Low interest rates for cash have spurred much of the current drive behind the art market, according to art adviser Todd Levin.
Speaking to Bloomberg, the director of Levin Art Group explained that art provides an attractive way to invest for high net-worth individuals who are tired of seeing interest rates offered by banks and building societies at an all-time low.
His comments came amid Art Basel, the world's largest modern and contemporary art fair, which ran from June 18-21 in the Swiss city.
"It's about the need of high-net worth investors to park their excess capital," said Levin.
"They don't want to keep it in cash in the bank. They can't put it in a mattress. Art has historically provided the greatest intergenerational return of any asset class."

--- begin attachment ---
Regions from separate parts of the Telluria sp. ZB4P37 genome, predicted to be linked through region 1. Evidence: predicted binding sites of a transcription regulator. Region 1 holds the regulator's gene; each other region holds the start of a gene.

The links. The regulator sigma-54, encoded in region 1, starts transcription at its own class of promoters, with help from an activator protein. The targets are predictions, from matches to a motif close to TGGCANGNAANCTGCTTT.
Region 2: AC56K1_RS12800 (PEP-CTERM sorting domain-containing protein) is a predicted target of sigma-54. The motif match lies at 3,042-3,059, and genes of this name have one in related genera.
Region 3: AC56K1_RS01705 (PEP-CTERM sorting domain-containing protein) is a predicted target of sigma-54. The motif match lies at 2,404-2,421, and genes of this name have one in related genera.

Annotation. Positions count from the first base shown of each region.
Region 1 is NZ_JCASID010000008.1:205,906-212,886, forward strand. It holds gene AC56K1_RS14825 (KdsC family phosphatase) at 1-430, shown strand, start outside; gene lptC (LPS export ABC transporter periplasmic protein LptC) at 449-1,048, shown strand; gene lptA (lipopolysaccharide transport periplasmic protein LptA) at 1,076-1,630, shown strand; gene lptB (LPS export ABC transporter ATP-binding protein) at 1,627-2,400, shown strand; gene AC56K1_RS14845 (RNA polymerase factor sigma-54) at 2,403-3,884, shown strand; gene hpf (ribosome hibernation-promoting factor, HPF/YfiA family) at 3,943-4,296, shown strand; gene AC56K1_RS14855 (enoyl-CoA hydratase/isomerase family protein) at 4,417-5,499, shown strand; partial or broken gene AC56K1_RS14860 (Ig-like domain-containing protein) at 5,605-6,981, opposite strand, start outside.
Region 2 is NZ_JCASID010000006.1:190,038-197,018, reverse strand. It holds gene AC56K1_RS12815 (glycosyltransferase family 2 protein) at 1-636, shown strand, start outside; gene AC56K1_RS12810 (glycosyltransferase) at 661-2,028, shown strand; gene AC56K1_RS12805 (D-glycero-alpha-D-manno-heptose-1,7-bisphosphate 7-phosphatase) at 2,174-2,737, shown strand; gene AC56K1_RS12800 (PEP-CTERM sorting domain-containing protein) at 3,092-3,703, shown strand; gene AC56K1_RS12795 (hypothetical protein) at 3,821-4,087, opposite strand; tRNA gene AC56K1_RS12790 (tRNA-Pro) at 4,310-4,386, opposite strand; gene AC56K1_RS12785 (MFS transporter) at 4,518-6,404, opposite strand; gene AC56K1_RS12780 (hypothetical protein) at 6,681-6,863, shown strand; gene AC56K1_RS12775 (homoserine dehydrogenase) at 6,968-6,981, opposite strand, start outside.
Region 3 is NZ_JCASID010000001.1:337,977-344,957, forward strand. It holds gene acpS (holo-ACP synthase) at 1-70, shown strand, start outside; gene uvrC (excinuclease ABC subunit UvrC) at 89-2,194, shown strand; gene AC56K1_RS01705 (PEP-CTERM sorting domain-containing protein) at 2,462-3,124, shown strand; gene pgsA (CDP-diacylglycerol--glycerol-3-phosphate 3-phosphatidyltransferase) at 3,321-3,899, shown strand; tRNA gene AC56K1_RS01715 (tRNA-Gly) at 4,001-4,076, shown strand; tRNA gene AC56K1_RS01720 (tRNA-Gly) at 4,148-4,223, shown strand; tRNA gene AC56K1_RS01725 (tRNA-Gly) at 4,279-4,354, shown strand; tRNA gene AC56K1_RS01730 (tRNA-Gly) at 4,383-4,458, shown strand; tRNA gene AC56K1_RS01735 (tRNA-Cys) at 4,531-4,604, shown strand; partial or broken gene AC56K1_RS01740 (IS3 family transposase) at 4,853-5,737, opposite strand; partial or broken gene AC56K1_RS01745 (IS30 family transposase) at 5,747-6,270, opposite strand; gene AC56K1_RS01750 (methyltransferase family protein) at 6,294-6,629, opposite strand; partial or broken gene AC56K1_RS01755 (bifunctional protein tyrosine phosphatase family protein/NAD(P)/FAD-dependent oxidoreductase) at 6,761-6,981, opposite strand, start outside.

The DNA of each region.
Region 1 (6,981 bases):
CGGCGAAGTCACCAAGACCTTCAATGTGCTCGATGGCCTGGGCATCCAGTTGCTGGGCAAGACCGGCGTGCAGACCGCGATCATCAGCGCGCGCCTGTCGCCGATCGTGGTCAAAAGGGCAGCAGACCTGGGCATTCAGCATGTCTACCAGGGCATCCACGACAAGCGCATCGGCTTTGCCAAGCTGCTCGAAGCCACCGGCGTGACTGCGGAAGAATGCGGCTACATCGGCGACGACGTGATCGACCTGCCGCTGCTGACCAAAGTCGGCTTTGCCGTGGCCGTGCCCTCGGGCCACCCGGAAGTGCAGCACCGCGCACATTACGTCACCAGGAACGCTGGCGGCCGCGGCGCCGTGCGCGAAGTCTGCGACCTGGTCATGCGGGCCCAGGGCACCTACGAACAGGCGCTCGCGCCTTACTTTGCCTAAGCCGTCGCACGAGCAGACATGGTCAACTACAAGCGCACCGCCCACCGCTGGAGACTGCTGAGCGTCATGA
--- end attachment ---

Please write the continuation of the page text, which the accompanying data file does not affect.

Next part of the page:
His comments follow the release of end of year numbers from The European Fine Art Foundation (TEFAF), showing that the art market grossed $64.9bn in 2013 - the second highest ever sum(beaten only by 2007) and an 8% increase on 2012's figure.
A new survey from the US Trust shows that 60% of high net-worth individuals still have more than 10% of their wealth in cash, though 17% have planned to move money out of cash in the coming year.
Demonstrating the power of art investment, The Fine Art Fund Group reportedly sold $5m of art at the event, with compound gains averaging 10-20%.
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